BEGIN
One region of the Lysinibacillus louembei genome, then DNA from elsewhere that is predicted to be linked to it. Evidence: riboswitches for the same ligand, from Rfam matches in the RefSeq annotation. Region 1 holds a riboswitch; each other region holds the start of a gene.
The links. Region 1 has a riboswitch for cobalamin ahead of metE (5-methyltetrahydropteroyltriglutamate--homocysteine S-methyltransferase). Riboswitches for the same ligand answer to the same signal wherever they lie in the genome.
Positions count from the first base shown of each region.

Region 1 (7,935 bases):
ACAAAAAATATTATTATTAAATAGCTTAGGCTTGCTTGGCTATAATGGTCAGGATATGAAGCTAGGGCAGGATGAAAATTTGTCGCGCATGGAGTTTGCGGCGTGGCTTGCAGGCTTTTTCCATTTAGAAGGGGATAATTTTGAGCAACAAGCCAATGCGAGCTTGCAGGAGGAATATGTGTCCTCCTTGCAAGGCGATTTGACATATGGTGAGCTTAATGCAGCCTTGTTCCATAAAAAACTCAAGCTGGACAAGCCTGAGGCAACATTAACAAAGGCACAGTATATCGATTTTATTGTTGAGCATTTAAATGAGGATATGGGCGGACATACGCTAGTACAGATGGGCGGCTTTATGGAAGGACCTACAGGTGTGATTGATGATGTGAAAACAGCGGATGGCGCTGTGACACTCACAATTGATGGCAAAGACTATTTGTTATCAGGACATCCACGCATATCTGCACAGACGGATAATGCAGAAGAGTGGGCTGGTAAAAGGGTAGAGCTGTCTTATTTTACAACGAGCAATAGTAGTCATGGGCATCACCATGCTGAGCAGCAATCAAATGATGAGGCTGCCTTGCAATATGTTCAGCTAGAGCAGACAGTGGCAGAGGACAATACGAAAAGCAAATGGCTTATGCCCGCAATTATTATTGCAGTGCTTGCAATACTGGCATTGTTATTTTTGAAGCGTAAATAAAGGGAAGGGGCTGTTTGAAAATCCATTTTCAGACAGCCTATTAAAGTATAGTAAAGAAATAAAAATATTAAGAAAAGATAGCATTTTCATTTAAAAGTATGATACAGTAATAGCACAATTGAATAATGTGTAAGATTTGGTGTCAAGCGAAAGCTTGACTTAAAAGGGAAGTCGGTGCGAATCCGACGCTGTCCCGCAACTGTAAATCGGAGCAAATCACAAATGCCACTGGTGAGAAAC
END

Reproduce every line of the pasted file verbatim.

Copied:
One region of the Lysinibacillus louembei genome, then DNA from elsewhere that is predicted to be linked to it. Evidence: riboswitches for the same ligand, from Rfam matches in the RefSeq annotation. Region 1 holds a riboswitch; each other region holds the start of a gene.
The links. Region 1 has a riboswitch for cobalamin ahead of metE (5-methyltetrahydropteroyltriglutamate--homocysteine S-methyltransferase). Riboswitches for the same ligand answer to the same signal wherever they lie in the genome.
Positions count from the first base shown of each region.

Region 1 (7,935 bases):
ACAAAAAATATTATTATTAAATAGCTTAGGCTTGCTTGGCTATAATGGTCAGGATATGAAGCTAGGGCAGGATGAAAATTTGTCGCGCATGGAGTTTGCGGCGTGGCTTGCAGGCTTTTTCCATTTAGAAGGGGATAATTTTGAGCAACAAGCCAATGCGAGCTTGCAGGAGGAATATGTGTCCTCCTTGCAAGGCGATTTGACATATGGTGAGCTTAATGCAGCCTTGTTCCATAAAAAACTCAAGCTGGACAAGCCTGAGGCAACATTAACAAAGGCACAGTATATCGATTTTATTGTTGAGCATTTAAATGAGGATATGGGCGGACATACGCTAGTACAGATGGGCGGCTTTATGGAAGGACCTACAGGTGTGATTGATGATGTGAAAACAGCGGATGGCGCTGTGACACTCACAATTGATGGCAAAGACTATTTGTTATCAGGACATCCACGCATATCTGCACAGACGGATAATGCAGAAGAGTGGGCTGGTAAAAGGGTAGAGCTGTCTTATTTTACAACGAGCAATAGTAGTCATGGGCATCACCATGCTGAGCAGCAATCAAATGATGAGGCTGCCTTGCAATATGTTCAGCTAGAGCAGACAGTGGCAGAGGACAATACGAAAAGCAAATGGCTTATGCCCGCAATTATTATTGCAGTGCTTGCAATACTGGCATTGTTATTTTTGAAGCGTAAATAAAGGGAAGGGGCTGTTTGAAAATCCATTTTCAGACAGCCTATTAAAGTATAGTAAAGAAATAAAAATATTAAGAAAAGATAGCATTTTCATTTAAAAGTATGATACAGTAATAGCACAATTGAATAATGTGTAAGATTTGGTGTCAAGCGAAAGCTTGACTTAAAAGGGAAGTCGGTGCGAATCCGACGCTGTCCCGCAACTGTAAATCGGAGCAAATCACAAATGCCACTGGTGAGAAAC